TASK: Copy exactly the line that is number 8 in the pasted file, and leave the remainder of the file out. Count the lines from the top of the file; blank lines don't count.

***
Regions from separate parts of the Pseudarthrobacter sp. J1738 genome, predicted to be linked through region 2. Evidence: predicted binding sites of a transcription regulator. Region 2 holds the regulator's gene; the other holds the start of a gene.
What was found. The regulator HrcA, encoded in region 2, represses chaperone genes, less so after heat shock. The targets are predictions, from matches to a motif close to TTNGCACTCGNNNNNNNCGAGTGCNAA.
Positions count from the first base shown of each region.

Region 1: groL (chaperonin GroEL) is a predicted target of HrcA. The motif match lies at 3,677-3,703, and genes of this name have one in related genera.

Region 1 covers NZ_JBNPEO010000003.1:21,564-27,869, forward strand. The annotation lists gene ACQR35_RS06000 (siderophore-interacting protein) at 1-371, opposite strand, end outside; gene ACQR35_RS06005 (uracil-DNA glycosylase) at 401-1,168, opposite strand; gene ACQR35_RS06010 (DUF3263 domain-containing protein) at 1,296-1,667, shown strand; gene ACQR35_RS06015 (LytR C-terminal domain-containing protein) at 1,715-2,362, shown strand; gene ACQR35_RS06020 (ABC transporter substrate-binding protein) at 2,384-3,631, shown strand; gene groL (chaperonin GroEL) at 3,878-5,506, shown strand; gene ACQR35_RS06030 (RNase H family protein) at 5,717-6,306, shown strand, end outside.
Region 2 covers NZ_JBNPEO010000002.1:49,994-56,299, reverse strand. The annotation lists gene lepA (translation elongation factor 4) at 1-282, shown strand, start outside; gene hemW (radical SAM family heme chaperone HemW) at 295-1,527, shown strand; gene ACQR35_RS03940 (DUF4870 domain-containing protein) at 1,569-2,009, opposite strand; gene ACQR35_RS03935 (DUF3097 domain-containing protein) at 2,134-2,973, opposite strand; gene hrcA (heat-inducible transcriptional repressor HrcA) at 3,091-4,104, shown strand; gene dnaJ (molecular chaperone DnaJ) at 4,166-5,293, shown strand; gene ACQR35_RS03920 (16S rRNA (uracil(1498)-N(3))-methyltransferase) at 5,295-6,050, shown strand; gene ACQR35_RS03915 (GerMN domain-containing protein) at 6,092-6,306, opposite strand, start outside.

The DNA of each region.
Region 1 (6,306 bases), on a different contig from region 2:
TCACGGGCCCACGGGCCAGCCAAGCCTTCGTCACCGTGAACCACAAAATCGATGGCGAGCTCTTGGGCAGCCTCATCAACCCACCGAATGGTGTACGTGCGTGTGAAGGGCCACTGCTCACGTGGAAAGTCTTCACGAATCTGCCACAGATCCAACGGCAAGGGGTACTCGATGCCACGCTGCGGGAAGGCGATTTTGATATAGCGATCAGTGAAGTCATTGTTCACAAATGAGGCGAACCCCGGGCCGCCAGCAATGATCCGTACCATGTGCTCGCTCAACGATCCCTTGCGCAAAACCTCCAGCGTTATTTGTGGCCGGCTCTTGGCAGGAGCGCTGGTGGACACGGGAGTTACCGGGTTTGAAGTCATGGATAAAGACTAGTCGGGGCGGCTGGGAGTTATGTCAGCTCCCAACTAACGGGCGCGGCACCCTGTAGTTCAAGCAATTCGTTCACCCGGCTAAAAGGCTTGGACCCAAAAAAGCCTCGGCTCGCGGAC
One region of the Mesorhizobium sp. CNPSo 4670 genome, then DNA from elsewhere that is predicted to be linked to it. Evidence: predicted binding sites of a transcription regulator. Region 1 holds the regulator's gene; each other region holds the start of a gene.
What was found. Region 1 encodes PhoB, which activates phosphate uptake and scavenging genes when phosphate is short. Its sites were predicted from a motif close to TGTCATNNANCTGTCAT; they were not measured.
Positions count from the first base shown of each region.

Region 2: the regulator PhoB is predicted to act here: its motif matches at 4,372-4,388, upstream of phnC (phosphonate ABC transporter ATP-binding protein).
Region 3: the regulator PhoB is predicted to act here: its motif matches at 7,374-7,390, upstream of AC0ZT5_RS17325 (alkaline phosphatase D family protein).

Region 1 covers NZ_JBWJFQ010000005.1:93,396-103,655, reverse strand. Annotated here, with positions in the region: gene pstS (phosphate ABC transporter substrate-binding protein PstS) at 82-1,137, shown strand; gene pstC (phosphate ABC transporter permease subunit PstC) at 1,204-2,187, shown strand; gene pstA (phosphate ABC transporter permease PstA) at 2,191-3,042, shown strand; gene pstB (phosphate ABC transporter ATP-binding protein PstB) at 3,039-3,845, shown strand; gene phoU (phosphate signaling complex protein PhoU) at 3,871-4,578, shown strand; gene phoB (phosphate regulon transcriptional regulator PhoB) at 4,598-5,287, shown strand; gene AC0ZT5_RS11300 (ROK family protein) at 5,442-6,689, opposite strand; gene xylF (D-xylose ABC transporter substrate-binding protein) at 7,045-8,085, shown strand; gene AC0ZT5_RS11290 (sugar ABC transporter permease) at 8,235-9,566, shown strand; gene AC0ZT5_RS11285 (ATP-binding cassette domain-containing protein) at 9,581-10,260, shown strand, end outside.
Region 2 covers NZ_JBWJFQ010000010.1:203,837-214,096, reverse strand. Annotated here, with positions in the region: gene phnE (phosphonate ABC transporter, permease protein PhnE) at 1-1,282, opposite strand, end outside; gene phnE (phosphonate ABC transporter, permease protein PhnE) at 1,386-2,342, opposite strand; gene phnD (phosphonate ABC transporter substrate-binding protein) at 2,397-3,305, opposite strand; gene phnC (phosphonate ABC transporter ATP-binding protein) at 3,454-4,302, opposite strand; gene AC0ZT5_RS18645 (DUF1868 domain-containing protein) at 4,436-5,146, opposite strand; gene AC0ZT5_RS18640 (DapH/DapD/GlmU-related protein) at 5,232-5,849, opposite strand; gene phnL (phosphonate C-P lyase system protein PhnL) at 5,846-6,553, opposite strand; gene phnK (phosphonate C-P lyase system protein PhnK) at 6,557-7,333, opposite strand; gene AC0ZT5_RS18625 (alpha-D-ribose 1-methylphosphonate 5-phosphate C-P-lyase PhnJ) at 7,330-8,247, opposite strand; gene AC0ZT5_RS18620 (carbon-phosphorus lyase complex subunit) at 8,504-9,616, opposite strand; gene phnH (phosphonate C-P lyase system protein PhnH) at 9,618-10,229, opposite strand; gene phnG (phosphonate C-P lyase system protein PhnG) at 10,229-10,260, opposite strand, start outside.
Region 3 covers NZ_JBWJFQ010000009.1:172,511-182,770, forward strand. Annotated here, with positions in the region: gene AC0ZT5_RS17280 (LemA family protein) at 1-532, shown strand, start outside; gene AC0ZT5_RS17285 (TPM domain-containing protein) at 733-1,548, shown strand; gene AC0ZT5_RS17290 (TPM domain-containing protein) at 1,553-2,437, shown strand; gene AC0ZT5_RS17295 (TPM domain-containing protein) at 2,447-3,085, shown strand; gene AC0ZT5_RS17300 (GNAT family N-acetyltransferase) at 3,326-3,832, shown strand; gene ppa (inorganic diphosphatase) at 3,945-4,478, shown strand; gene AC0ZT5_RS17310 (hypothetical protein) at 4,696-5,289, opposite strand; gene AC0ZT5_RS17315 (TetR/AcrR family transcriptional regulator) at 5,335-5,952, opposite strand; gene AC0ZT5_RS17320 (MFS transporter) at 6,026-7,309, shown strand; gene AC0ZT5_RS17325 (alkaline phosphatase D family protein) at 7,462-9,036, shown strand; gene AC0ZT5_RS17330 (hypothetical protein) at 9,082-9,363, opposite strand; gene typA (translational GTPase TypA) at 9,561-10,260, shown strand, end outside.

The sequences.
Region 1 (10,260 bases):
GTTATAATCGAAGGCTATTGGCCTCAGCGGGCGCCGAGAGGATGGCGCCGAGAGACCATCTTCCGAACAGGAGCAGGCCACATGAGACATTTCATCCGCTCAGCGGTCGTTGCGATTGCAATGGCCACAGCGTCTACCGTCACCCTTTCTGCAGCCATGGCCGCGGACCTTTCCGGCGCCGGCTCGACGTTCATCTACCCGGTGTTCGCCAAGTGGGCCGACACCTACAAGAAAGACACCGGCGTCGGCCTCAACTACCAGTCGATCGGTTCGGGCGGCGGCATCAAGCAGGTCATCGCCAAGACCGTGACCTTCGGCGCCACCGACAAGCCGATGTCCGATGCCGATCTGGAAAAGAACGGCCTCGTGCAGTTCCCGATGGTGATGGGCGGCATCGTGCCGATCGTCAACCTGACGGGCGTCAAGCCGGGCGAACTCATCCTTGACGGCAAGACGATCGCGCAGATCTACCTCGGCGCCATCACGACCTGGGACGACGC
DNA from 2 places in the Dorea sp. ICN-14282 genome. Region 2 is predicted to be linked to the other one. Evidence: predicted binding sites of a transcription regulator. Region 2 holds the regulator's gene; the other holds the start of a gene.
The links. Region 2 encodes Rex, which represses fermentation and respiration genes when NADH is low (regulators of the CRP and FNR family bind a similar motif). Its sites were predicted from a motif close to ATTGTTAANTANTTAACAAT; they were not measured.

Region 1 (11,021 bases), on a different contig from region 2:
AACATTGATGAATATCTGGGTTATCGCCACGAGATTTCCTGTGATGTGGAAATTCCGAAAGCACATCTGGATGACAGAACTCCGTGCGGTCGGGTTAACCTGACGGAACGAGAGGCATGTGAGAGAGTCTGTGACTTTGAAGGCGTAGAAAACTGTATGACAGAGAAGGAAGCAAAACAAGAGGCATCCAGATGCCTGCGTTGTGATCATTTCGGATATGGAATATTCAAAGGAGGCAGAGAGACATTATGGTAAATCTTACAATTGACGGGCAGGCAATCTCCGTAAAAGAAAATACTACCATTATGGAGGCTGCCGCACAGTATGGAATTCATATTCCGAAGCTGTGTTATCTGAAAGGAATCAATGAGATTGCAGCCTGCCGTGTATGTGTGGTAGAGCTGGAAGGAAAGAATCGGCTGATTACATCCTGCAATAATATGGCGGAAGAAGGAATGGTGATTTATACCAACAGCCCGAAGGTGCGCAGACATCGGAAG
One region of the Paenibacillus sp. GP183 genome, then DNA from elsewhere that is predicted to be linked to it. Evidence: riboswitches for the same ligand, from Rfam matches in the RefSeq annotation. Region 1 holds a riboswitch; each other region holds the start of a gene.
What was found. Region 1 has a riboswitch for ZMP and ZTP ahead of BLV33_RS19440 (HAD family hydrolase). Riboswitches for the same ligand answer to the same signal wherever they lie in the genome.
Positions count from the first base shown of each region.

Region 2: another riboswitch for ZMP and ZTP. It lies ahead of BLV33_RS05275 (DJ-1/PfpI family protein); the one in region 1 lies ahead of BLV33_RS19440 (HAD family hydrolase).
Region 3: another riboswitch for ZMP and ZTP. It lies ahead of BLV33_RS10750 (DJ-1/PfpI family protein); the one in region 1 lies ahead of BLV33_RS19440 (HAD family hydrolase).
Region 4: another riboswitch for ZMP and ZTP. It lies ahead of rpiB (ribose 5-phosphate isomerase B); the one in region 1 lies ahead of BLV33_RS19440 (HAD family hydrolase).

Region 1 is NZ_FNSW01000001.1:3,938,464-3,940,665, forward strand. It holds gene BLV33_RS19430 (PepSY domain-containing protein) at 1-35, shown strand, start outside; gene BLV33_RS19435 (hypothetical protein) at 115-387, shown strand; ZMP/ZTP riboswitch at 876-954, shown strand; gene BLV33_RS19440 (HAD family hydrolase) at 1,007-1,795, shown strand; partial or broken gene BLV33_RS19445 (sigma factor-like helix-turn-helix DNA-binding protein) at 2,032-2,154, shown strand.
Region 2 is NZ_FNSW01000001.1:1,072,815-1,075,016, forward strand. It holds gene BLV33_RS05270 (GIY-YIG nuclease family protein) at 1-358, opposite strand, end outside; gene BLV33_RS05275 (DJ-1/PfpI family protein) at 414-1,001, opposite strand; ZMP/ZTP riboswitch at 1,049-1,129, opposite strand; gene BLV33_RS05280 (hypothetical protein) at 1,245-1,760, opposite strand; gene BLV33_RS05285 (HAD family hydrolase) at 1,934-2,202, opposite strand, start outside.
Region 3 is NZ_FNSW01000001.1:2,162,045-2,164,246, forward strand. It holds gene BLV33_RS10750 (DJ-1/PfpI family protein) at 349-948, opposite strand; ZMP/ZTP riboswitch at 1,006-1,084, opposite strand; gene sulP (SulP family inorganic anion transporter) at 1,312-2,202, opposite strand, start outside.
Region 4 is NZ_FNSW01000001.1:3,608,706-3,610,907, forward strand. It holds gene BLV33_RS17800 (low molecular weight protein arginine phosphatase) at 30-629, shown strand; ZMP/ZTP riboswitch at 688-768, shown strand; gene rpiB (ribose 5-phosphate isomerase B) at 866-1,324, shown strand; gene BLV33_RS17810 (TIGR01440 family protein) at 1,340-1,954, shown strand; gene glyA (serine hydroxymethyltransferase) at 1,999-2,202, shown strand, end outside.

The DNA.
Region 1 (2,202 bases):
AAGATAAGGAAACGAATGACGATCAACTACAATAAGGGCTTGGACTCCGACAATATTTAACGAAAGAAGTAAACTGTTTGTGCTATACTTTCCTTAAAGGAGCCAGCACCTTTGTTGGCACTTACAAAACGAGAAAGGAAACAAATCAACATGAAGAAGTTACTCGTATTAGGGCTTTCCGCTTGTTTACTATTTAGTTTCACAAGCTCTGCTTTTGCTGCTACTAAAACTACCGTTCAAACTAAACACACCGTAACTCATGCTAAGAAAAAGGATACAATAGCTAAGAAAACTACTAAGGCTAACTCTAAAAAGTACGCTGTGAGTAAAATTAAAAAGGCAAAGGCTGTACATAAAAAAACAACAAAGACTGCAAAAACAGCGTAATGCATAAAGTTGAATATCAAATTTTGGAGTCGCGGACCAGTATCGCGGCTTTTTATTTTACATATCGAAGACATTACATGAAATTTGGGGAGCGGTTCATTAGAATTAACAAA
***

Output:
Region 1 (6,306 bases), on a different contig from region 2: